Monday, June 27, 2011


Enterprise Architecture Consulting is breaking Enterprise Architecture

There are lots of discussions in various social networks as to the challenges of enterprise architecture and making it successful. I have always found these discussions fascinating in that they almost never include the insight of end customers of enterprise architecture and only focus on what consultants and analysts think.

While they believe they are working towards solutions, they haven't considered how they may actually be the problem...

So, imagine you are a CIO who primordially believes in the value of enterprise architecture and wants to improve the practice within your own enterprise. You know you need outside help and consider the following as options:

Indian Outsourcing Firms: At some level, firms such as Cognizant, TCS, Infosys and Wipro will provide cheap (not the same as low-cost) and even free resources to help you with your enterprise architecture, yet it is somehow lacking. Is it because their take is solely focused on finding ways to steer more work offshore even if there are ways you can solve your challenges through packaged applications that may not increase their headcount?

Can all problems be eventually moved offshore? Of course not, if that weren't the case, we wouldn't need onsite IT people for any reason. With that being said, does it make sense to you that you can be wildly successful in flying in a person from another country who may not be intimate with your culture to guide you on enterprise architecture challenges that may be cultural in nature?

Software Vendors: You can always buy enterprise architecture services from the likes of Oracle and Microsoft but what does that buy you? Last time I checked, enterprise architecture had a goal of being business aligned. So why would you hire a strictly technology company? Sure they can help you get your IT house in order, but don't think much beyond this.

Let's say you wanted to hire Oracle to provide Enterprise Architecture Services. How much value could they provide to an organization that has software provided by other vendors? If Oracle can replace the other vendors technology with their own, then there may be some value. You should of course ask yourself in this model, where does the sales model stop and where does enterprise architecture begin.

Imagine if there is business value in adopting open source and replacing commercial software. What kind of guidance should you expect vs what you will receive?

Management Consulting: Back up the school bus and send in a team of Accenture consultants who may not have even been in IT for five years let alone know anything about your business and have them create wonderfully looking eye candy enterprise architecture artifacts. Does this really have value beyond just feeling good?

Is maturity of an enterprise architecture practice measured by the amount of documentation an enterprise has and its aesthetics? We seem to be repeating many of the same mistakes learned over the history of software development and repeating in the creation of enterprise architecture. Firms such as Accenture can help you with process, but can't help you with practice.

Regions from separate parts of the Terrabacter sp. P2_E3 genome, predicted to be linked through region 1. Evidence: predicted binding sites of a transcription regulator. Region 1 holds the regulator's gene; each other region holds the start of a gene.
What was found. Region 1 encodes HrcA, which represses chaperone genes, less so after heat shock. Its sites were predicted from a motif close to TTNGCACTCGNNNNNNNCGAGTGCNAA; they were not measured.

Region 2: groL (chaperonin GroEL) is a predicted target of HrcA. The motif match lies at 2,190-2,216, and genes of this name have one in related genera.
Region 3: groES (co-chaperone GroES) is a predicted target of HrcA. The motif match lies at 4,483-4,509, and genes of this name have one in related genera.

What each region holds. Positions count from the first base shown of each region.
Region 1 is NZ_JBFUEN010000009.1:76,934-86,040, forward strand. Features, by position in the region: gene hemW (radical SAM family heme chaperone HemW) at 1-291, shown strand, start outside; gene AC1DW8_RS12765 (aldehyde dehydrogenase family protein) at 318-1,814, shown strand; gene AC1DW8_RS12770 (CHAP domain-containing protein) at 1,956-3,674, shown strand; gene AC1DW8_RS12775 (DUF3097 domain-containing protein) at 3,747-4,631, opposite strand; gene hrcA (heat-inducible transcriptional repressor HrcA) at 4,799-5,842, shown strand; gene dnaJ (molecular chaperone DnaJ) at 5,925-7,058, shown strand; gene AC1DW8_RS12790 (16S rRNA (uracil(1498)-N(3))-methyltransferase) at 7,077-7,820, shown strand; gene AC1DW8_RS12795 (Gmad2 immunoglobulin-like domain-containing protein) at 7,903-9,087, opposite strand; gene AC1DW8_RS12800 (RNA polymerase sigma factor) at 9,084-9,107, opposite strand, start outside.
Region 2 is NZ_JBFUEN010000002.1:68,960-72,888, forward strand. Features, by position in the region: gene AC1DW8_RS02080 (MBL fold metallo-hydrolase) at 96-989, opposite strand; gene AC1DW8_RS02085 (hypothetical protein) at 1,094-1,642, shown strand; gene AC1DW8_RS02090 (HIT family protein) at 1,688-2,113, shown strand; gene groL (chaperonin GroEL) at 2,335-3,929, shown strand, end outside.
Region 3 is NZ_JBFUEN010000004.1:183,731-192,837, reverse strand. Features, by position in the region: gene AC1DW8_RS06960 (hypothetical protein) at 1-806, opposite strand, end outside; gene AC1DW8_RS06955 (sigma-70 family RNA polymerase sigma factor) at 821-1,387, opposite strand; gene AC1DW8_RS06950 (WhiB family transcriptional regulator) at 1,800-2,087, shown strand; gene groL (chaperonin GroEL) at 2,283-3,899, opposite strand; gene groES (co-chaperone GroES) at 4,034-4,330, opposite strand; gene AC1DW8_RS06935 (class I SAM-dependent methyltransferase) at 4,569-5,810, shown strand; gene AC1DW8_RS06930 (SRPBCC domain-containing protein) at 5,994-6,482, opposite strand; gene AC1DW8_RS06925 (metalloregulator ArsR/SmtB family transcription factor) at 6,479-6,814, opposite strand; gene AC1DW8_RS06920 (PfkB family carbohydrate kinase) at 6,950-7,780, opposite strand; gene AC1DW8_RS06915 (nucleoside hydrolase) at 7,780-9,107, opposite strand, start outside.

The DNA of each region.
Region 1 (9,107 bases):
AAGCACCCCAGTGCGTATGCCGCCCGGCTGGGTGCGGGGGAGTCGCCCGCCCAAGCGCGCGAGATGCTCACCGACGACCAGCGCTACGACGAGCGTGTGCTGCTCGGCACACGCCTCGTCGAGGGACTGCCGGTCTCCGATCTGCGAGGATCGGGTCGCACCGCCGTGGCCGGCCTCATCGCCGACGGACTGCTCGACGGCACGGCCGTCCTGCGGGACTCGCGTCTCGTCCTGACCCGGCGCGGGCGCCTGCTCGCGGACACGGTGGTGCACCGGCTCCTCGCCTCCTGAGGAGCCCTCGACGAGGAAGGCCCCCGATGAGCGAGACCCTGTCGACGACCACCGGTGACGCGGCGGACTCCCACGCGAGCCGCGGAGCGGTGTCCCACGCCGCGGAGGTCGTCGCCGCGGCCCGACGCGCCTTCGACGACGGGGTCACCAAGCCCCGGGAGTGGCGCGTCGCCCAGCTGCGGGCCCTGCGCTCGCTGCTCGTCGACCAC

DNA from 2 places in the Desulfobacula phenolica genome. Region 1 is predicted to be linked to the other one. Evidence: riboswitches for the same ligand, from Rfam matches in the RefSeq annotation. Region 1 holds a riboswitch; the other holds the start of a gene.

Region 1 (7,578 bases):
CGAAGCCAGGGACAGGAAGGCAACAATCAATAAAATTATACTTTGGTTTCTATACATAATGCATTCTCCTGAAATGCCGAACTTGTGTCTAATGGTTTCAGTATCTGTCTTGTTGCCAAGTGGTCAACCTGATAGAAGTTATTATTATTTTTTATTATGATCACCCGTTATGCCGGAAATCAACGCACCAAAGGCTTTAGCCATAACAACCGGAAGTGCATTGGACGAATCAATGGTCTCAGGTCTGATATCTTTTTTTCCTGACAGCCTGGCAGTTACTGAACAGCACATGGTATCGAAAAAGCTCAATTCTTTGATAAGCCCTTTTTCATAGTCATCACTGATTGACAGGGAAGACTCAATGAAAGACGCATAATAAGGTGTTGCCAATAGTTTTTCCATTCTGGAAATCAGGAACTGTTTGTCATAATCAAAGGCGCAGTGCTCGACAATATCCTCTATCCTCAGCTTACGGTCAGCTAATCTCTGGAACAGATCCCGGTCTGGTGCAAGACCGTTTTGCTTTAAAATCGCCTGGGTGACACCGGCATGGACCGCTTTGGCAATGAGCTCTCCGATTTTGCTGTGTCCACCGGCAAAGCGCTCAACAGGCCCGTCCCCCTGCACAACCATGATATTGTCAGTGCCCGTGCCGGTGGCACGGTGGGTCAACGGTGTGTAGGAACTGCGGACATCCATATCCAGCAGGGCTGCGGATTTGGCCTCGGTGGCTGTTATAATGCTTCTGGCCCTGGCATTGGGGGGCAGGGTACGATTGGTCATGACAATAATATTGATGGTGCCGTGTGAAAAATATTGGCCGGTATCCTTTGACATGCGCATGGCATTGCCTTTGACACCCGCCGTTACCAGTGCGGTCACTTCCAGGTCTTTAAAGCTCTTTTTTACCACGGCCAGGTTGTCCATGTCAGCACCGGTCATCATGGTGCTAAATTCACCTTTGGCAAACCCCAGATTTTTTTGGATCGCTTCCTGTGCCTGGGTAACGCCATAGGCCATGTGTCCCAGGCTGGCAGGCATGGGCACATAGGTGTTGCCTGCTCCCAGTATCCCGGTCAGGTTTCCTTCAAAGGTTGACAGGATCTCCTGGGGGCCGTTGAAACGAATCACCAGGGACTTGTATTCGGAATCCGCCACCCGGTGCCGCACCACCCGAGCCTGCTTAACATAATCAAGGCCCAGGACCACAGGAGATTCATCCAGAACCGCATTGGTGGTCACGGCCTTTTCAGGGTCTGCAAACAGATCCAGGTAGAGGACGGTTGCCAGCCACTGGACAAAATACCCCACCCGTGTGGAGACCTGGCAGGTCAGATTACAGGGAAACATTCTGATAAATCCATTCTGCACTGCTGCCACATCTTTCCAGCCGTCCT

Industry Analysts: You can get sage wisdom from experienced practitioners in 30 minute chunks and wonderfully written generic advice published in the form of research. If the time horizon for enterprise architecture is say five years, how comfortable should you be in making strategic decisions based on 30 minute conversations?

I believe there is a better way! What if you could secure the experiences of an enterprise architecture practitioner that has at least twenty years of IT experience to consult with your organization 100% at no cost? What if this practitioner focused solely on enterprise architecture challenges and promised that they wouldn't attempt to only focus on software offered by that firm? What if you could have access to this practitioner whenever you needed ranging from a week upfront to a couple of hours over the course of a month for the next several years? What if you could access this resource without having to go through an extensive process, procurement cycle or even formalities of calling it a dialog but could collaborate via email, phone or whatever channel is best without any intermediaries?

The above is now becoming possible. In the short-term, you will be able to get this service on a vertical-by-vertical basis with Insurance and Capital Markets being first.

While I have intentionally withheld more information, I hope I have piqued your curiosity. If you are an employee of a large enterprise and would like to know more, please do not hesitate to reach out to be via LinkedIn, Twitter, etc with your contact information and I will share privately.

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